I'm awfully bad at conveying my thoughts sometimes (I'm right-brained :bluush: ) but I hope that made some sense...

Entertainment for the brain or the last straw? :clueless:

Mycernius
06-10-05, 22:07
Hmmmm............I don't think I would believe that God was some sort of entertainment for the brain. Some of the most intelligent people believed in God. (i.e. Albert Einstien) Besides, isn't natrual for man to believe there is some higher power then himself? That God may be concept of Man, (or vise versa) this is just my silly opinion, but that's how I feel at times. An average religious type being schizophernic, huh? :? Don't know about that. Yes true most religious people believe that believing in God is irrational, but I guess that's where their concept of faith comes into play. :?
Albert Einstein didn't believe in God



"I do not believe in a personal God and I have never denied this but have expressed it clearly. If something is in me which can be called religion than it is the unbounded admiration for the structure of the world so far as our science can reveal it."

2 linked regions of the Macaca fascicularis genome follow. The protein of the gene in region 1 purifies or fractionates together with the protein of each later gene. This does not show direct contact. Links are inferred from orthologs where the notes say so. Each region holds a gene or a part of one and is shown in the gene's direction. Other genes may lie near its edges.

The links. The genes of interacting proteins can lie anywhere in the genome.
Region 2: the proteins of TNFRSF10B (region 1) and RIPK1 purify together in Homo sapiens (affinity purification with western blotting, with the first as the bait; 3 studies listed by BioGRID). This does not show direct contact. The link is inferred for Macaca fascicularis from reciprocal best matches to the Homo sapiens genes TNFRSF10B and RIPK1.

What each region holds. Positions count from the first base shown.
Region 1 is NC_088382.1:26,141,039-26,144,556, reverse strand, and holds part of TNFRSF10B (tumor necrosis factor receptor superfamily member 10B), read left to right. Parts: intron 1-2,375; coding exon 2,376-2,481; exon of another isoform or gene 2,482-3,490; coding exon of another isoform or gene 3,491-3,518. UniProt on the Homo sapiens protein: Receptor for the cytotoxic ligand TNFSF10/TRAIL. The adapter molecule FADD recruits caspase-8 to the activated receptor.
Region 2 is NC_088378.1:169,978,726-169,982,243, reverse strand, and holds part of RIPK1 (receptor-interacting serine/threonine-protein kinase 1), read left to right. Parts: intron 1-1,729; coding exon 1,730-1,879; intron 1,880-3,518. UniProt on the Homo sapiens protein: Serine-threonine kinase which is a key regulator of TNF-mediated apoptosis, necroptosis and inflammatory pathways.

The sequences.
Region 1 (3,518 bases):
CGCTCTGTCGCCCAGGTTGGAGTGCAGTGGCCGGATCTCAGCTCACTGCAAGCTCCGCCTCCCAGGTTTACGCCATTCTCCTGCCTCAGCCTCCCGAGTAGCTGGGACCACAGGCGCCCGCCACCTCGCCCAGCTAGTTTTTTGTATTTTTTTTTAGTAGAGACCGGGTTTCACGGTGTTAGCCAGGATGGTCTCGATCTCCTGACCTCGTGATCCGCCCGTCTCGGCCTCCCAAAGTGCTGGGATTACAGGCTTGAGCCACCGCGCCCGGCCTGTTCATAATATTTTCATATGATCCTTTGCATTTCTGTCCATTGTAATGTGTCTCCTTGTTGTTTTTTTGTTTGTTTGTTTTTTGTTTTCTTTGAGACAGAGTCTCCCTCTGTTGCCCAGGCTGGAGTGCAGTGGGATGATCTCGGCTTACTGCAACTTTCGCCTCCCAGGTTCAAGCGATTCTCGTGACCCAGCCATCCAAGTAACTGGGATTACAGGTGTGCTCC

"I cannot imagine a God who rewards and punishes the objects of his creation, whose purposes are modeled after our own -- a God, in short, who is but a reflection of human frailty. Neither can I believe that the individual survives the death of his body, although feeble souls harbor such thoughts through fear or ridiculous egotism."

"I do not believe in the immortality of the individual, and I consider ethics to be an exclusively human concern with no superhuman authority behind it."

"If people are good only because they fear punishment, and hope for a reward, then we are a sorry lot indeed."

A few others who didn't believe in God were:

Issac Asimov